The Electronic Frontier Foundation analyzes Big Business’ “reform” of Texas’ anti-SLAPP law. This article is reprinted with permission from EFF’s website.
Earlier this year, a critical free speech law in Texas came under attack. Texas bill H.B. 2730, as introduced, would have gutted the Texas Citizens Protection Act, or TCPA.
The TCPA has been one of the strongest laws in the nation protecting citizens against SLAPPs. SLAPP is a shorthand way of referring to lawsuits in which the legal claims are just a pretext for silencing or punishing individuals who use their First Amendment rights to speak up on public matters. At EFF, we have supported so-called “anti-SLAPP” laws, like the TCPA, which allow speakers to quickly dismiss frivolous cases against them and often obtain attorney’s fees.
The original bill, H.B. 2730, would have severely limited the average Texan’s ability to use the TCPA and allowed litigious businesses to once again use courts to intimidate their critics. But a broad coalition of groups spoke out against the bill, including journalism associations, environmental groups, and hundreds of Texas-based EFF supporters who emailed their state representatives.
We’re grateful for that vocal opposition, which created momentum for big changes to be made to H.B. 2730. Through your activism, some of the biggest problems have been fixed. But despite those changes, EFF still cannot support the bill, because of two issues that remain.
First, the bill prevents the TCPA from applying when companies sue over alleged trade secret violations, or sue former employees based on non-compete agreements. That leaves big loopholes for parties to allege trade secret or non-compete violations to silence critics or whistleblowers.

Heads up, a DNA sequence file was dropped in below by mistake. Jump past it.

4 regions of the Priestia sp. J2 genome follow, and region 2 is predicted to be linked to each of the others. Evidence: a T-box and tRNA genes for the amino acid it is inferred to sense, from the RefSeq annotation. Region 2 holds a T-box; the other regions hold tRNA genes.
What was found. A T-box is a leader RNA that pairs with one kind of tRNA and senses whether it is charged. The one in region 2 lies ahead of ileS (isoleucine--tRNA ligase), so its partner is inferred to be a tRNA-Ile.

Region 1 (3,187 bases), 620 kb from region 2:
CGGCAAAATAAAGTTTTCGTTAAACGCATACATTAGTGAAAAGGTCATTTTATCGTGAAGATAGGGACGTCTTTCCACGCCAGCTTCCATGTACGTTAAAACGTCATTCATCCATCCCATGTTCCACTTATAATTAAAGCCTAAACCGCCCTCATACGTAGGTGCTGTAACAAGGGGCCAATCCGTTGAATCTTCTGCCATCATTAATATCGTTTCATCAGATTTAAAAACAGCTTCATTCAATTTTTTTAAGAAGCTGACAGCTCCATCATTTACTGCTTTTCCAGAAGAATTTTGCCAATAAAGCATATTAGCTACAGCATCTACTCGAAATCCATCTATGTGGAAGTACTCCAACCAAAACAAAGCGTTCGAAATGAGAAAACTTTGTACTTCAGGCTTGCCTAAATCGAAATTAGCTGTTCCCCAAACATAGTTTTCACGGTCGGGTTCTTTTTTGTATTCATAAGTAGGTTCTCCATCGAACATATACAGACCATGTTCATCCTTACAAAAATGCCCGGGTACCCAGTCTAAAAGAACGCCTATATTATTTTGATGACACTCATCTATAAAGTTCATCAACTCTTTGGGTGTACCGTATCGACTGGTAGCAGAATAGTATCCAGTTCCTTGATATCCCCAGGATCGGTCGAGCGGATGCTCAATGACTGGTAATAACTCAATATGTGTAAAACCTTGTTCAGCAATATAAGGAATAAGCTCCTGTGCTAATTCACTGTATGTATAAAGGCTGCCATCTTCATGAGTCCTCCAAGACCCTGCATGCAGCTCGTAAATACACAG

Second, the bill increases the ambiguity over whether TCPA defendants can get their legal fees paid, if they use pro bono or contingent-fee counsel.
We had hoped that lawmakers would address these important concerns before sending the bill to the governor. But that didn’t happen, and we think Texans would be better off if Gov. Greg Abbott vetoes H.B. 2730.
H.B. 2730: A solution in search of a problem
Since it was passed in 2011, the TCPA has served to protect a wide variety of Texas residents. It has stopped meritless lawsuits, including a case against a Dallas couple who were sued by a pet-sitting company over a negative Yelp review; a lawsuit against individuals who used Facebook to complain about a cosmetic medical treatment; and two lawyers’ attempt to unmask anonymous speakers who posted online comments about Texas’ family court system.
All of which raises the question: if the law was working to protect Texans from vexatious litigation aimed at chilling their First Amendment rights, why was H.B. 2730 needed?
It wasn’t. H.B. 2730 is a solution in search of a problem. Much of the bill was pushed by a group called Texans for Lawsuit Reform, a big-business lobby that published a report on the TCPA in 2018.
In its original form, H.B. 2730 would have severely narrowed what counts as speech about an issue of “public concern” that can be protected by the TCPA, which would have blunted the law’s application to a number of expressive activities. The original bill also would have allowed plaintiffs to unmask online anonymous speakers using a Texas procedure that allows for pre-litigation discovery, by making that process no longer subject to TCPA. This, too, was fixed.